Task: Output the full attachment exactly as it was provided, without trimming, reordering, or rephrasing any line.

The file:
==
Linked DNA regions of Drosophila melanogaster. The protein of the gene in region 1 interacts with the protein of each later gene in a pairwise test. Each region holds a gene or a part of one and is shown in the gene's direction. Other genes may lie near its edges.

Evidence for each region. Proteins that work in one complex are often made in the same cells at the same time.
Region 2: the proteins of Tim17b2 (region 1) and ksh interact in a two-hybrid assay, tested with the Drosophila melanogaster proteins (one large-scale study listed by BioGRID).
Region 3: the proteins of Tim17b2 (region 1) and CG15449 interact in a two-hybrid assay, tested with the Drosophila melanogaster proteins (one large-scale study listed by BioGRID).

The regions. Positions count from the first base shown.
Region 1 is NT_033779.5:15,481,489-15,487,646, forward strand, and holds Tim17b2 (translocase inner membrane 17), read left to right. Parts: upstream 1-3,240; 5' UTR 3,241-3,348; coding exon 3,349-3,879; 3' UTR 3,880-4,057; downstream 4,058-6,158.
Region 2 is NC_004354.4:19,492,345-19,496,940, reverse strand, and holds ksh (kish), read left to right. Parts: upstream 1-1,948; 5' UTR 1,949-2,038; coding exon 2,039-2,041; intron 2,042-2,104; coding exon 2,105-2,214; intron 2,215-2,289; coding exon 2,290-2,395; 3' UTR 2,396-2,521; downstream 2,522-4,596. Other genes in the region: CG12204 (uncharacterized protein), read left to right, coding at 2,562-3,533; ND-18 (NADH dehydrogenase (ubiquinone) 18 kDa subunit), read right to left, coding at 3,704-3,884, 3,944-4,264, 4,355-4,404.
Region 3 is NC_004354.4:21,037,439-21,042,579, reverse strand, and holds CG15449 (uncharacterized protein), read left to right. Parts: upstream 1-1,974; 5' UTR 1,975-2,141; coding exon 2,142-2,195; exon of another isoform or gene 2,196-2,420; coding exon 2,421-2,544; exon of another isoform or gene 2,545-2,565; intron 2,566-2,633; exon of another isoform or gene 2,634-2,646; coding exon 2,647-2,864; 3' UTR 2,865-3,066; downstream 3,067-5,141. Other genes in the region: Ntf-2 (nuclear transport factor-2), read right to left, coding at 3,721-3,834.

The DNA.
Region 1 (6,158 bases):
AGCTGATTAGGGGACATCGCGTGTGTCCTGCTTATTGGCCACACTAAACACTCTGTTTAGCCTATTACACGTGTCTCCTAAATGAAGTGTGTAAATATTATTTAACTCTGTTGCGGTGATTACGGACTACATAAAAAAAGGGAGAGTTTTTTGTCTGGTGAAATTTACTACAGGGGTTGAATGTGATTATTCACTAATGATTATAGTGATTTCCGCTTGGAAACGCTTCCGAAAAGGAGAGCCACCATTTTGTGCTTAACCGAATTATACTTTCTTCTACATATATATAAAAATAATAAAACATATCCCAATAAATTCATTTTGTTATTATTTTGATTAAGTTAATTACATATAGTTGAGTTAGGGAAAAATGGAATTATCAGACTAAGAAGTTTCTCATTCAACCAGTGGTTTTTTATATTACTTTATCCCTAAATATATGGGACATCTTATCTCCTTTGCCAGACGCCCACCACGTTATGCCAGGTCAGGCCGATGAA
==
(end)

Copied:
Linked DNA regions of Drosophila melanogaster. The protein of the gene in region 1 interacts with the protein of each later gene in a pairwise test. Each region holds a gene or a part of one and is shown in the gene's direction. Other genes may lie near its edges.

Evidence for each region. Proteins that work in one complex are often made in the same cells at the same time.
Region 2: the proteins of Tim17b2 (region 1) and ksh interact in a two-hybrid assay, tested with the Drosophila melanogaster proteins (one large-scale study listed by BioGRID).
Region 3: the proteins of Tim17b2 (region 1) and CG15449 interact in a two-hybrid assay, tested with the Drosophila melanogaster proteins (one large-scale study listed by BioGRID).

The regions. Positions count from the first base shown.
Region 1 is NT_033779.5:15,481,489-15,487,646, forward strand, and holds Tim17b2 (translocase inner membrane 17), read left to right. Parts: upstream 1-3,240; 5' UTR 3,241-3,348; coding exon 3,349-3,879; 3' UTR 3,880-4,057; downstream 4,058-6,158.
Region 2 is NC_004354.4:19,492,345-19,496,940, reverse strand, and holds ksh (kish), read left to right. Parts: upstream 1-1,948; 5' UTR 1,949-2,038; coding exon 2,039-2,041; intron 2,042-2,104; coding exon 2,105-2,214; intron 2,215-2,289; coding exon 2,290-2,395; 3' UTR 2,396-2,521; downstream 2,522-4,596. Other genes in the region: CG12204 (uncharacterized protein), read left to right, coding at 2,562-3,533; ND-18 (NADH dehydrogenase (ubiquinone) 18 kDa subunit), read right to left, coding at 3,704-3,884, 3,944-4,264, 4,355-4,404.
Region 3 is NC_004354.4:21,037,439-21,042,579, reverse strand, and holds CG15449 (uncharacterized protein), read left to right. Parts: upstream 1-1,974; 5' UTR 1,975-2,141; coding exon 2,142-2,195; exon of another isoform or gene 2,196-2,420; coding exon 2,421-2,544; exon of another isoform or gene 2,545-2,565; intron 2,566-2,633; exon of another isoform or gene 2,634-2,646; coding exon 2,647-2,864; 3' UTR 2,865-3,066; downstream 3,067-5,141. Other genes in the region: Ntf-2 (nuclear transport factor-2), read right to left, coding at 3,721-3,834.

The DNA.
Region 1 (6,158 bases):
AGCTGATTAGGGGACATCGCGTGTGTCCTGCTTATTGGCCACACTAAACACTCTGTTTAGCCTATTACACGTGTCTCCTAAATGAAGTGTGTAAATATTATTTAACTCTGTTGCGGTGATTACGGACTACATAAAAAAAGGGAGAGTTTTTTGTCTGGTGAAATTTACTACAGGGGTTGAATGTGATTATTCACTAATGATTATAGTGATTTCCGCTTGGAAACGCTTCCGAAAAGGAGAGCCACCATTTTGTGCTTAACCGAATTATACTTTCTTCTACATATATATAAAAATAATAAAACATATCCCAATAAATTCATTTTGTTATTATTTTGATTAAGTTAATTACATATAGTTGAGTTAGGGAAAAATGGAATTATCAGACTAAGAAGTTTCTCATTCAACCAGTGGTTTTTTATATTACTTTATCCCTAAATATATGGGACATCTTATCTCCTTTGCCAGACGCCCACCACGTTATGCCAGGTCAGGCCGATGAA